Pet Talk - Taking A Raincheck On Equine Rain Rot

Preparation is always key in any type of emergency response, but this is especially true when taking care of large animals in a disaster situation. Unlike household pets, which can usually be relatively quickly and easily transported, moving large animals can take time, which is usually in short supply during a disaster.

While rain and drizzle can be good for crops and counting sheep at night, wet weather is also suitable for two less desirable things—fungi and bacteria. The spread of either type of organism can leave horses susceptible to developing rotten skin conditions, the most rotten and prevalent being rain rot. 

As in the calm before the storm, if rain rot symptoms are overlooked, bacteria can penetrate the horse’s skin layer and contaminate it, triggering additional, more painful problems, such as mud fever and even cellulitis. 

Fortunately, Dr. Leslie Easterwood, a clinical assistant professor in equine medicine at the Texas A&M College of Veterinary Medicine & Biomedical Sciences, says rain rot can be easily treated and prevented with the proper care.

“Rain rot is the common term for a crusting skin condition caused by the gram-positive bacterial organism Dermatophilus congolensis,” Easterwood explained. “This bacterial organism is a normal inhabitant of the skin but may invade the skin when the skin’s normal defenses are compromised.”

Under wet conditions, especially in rainy weather, the outermost layer of a horse’s skin can quickly break down, resulting in cuts and abrasions. Combined with humid conditions, the moisture accumulated by continuous rain and drizzle can foster mold and bacteria growth on a horse’s coat.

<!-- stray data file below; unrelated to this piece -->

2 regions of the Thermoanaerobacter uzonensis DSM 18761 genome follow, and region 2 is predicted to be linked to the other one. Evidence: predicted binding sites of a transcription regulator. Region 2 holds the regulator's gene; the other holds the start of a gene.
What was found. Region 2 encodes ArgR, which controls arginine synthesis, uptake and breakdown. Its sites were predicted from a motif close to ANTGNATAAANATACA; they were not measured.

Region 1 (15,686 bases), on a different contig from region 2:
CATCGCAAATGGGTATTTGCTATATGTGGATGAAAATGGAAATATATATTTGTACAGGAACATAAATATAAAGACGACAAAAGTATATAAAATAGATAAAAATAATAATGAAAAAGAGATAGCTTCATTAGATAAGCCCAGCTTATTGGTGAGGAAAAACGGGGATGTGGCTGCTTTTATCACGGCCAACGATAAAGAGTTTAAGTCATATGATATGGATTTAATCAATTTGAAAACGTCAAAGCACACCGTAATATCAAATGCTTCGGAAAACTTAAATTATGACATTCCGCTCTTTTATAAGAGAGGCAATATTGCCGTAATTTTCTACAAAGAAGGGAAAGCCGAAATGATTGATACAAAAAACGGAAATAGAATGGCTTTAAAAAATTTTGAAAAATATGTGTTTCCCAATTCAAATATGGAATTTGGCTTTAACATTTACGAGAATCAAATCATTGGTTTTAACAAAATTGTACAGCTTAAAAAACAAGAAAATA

Even though the bacteria causing rain rot is primarily dormant under the right (or, in this case, wet) conditions, it can cause an inflammatory response that goes far beyond skin-deep. 

“A compromised immune system, pre-existing conditions, and chronic wet weather can predispose a horse to be affected by dermatophilus,” Easterwood said. 

Rain rot is usually found on horses’ backs but can manifest in many other areas of their bodies, including their rump, face, and legs. 

“Rain rot is characterized by thick crusts that cause a ‘bumpy’ feel to the skin. The hair will come off in clumps attached to the crusts, leaving patches of hair loss,” Easterwood said. 

Even though these symptoms sound grim, this bacterial disease is easily treatable, especially when caught early. According to Easterwood, most mild-to-moderate cases can be resolved in two to three weeks. 

“Mild cases can be resolved with topical medicated shampoos to kill the bacteria and help loosen the crusts,” she said. “Severe cases will respond to systemic doses of antibiotics, with penicillin being the antibiotic of choice.”

Under cold and wet conditions, precautions are especially imperative.

For instance, while blankets are of great warmth and comfort for your favorite equine companion, a blanket can also create a hot, cozy environment for D. congolensis to germinate, so owners should thoroughly clean and dry all of your horse’s bedding, along with all grooming tools.

Besides regular grooming and paying particular attention to blanketing, Easterwood explained that avoiding prolonged wetness of the skin and having a barn or protection from the weather can be additional help. 

Rain rot can be intimidating to deal with, but with proper preventative measures and regular grooming, owners can help their horses stay healthy and prancing, come rain or shine. 

Pet Talk is a service of the College of Veterinary Medicine & Biomedical Sciences, Texas A&M University. Stories can be viewed on the web at vetmed.tamu.edu/news/pet-talk. Suggestions for future topics may be directed to editor@cvm.tamu.edu.